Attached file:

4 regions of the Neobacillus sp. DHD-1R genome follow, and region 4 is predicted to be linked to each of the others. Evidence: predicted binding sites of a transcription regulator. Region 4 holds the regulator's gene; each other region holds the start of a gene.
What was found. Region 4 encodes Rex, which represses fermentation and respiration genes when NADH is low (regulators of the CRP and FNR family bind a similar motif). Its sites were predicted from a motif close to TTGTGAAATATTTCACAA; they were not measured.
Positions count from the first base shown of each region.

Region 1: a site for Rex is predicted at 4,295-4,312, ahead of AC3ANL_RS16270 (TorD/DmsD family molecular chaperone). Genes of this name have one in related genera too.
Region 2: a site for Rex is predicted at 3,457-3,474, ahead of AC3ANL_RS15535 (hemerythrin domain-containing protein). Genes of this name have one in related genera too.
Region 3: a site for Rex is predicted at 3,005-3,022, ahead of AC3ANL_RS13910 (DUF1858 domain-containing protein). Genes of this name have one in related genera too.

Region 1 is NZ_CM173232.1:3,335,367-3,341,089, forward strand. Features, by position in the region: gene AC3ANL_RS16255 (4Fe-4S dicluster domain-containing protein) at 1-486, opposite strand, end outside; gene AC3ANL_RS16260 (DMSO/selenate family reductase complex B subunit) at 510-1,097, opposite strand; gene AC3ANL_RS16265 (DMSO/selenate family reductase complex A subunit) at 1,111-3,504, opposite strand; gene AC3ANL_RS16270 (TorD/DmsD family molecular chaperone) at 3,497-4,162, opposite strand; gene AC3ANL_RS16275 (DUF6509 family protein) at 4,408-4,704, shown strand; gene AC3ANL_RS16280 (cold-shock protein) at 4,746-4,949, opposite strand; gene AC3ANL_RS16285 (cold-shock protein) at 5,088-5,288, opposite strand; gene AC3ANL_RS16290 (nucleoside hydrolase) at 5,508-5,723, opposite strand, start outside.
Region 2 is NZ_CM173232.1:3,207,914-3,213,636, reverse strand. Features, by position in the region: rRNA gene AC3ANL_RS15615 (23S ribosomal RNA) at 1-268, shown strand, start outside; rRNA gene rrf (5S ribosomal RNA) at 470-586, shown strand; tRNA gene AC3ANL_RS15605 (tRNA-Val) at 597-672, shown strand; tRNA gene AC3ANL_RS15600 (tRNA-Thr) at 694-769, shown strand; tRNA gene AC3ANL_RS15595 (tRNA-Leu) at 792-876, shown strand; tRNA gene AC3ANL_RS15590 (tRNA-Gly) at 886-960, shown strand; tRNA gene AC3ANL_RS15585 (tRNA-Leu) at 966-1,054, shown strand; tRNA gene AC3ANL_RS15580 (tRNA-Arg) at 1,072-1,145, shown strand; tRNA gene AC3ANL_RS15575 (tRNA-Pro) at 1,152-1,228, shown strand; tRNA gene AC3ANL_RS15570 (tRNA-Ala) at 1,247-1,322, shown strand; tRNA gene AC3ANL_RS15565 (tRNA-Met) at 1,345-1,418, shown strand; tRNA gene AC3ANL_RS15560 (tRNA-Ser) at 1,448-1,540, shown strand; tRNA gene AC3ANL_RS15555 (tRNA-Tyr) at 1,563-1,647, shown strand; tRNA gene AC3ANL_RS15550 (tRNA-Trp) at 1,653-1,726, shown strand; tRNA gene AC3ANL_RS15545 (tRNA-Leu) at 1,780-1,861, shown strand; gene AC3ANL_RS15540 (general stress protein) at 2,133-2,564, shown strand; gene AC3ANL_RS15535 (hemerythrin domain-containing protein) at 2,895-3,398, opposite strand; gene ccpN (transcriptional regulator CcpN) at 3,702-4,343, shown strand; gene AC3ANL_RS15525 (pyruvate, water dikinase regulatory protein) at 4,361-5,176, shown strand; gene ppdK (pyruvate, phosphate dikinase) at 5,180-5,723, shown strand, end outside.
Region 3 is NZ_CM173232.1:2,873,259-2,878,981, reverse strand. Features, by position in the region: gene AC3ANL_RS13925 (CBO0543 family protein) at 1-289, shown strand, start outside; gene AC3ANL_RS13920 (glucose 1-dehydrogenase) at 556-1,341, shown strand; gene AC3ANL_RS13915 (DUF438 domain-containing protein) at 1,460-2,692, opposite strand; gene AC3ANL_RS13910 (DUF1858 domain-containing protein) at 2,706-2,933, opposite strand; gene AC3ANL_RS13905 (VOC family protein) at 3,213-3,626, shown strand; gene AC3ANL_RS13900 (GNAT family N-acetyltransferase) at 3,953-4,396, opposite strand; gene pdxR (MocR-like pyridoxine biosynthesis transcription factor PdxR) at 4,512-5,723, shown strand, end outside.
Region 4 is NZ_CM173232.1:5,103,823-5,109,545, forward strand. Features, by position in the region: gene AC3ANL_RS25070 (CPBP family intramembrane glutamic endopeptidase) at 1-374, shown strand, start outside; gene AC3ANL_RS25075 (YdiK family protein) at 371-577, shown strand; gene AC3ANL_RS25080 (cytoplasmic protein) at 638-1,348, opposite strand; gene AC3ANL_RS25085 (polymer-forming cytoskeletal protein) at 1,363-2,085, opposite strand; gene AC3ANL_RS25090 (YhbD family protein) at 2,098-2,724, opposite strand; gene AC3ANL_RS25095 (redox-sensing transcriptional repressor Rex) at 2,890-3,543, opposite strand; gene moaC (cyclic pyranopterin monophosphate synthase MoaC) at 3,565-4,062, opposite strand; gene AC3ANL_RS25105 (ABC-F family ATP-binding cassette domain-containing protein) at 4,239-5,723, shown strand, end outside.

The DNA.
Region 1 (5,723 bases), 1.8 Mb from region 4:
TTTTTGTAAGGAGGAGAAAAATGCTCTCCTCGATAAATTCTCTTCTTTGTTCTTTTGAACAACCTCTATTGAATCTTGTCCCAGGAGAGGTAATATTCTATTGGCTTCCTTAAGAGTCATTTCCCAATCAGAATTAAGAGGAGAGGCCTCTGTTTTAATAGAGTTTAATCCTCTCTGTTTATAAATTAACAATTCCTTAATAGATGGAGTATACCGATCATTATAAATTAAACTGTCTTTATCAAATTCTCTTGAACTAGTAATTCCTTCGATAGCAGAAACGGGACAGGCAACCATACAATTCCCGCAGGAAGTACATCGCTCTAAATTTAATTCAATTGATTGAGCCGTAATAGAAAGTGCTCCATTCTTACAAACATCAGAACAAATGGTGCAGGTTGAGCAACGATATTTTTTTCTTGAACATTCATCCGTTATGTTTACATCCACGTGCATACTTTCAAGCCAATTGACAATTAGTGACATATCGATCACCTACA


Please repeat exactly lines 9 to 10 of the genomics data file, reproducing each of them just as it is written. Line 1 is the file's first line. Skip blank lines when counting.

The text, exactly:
Region 3 is NZ_CM173232.1:2,873,259-2,878,981, reverse strand. Features, by position in the region: gene AC3ANL_RS13925 (CBO0543 family protein) at 1-289, shown strand, start outside; gene AC3ANL_RS13920 (glucose 1-dehydrogenase) at 556-1,341, shown strand; gene AC3ANL_RS13915 (DUF438 domain-containing protein) at 1,460-2,692, opposite strand; gene AC3ANL_RS13910 (DUF1858 domain-containing protein) at 2,706-2,933, opposite strand; gene AC3ANL_RS13905 (VOC family protein) at 3,213-3,626, shown strand; gene AC3ANL_RS13900 (GNAT family N-acetyltransferase) at 3,953-4,396, opposite strand; gene pdxR (MocR-like pyridoxine biosynthesis transcription factor PdxR) at 4,512-5,723, shown strand, end outside.
Region 4 is NZ_CM173232.1:5,103,823-5,109,545, forward strand. Features, by position in the region: gene AC3ANL_RS25070 (CPBP family intramembrane glutamic endopeptidase) at 1-374, shown strand, start outside; gene AC3ANL_RS25075 (YdiK family protein) at 371-577, shown strand; gene AC3ANL_RS25080 (cytoplasmic protein) at 638-1,348, opposite strand; gene AC3ANL_RS25085 (polymer-forming cytoskeletal protein) at 1,363-2,085, opposite strand; gene AC3ANL_RS25090 (YhbD family protein) at 2,098-2,724, opposite strand; gene AC3ANL_RS25095 (redox-sensing transcriptional repressor Rex) at 2,890-3,543, opposite strand; gene moaC (cyclic pyranopterin monophosphate synthase MoaC) at 3,565-4,062, opposite strand; gene AC3ANL_RS25105 (ABC-F family ATP-binding cassette domain-containing protein) at 4,239-5,723, shown strand, end outside.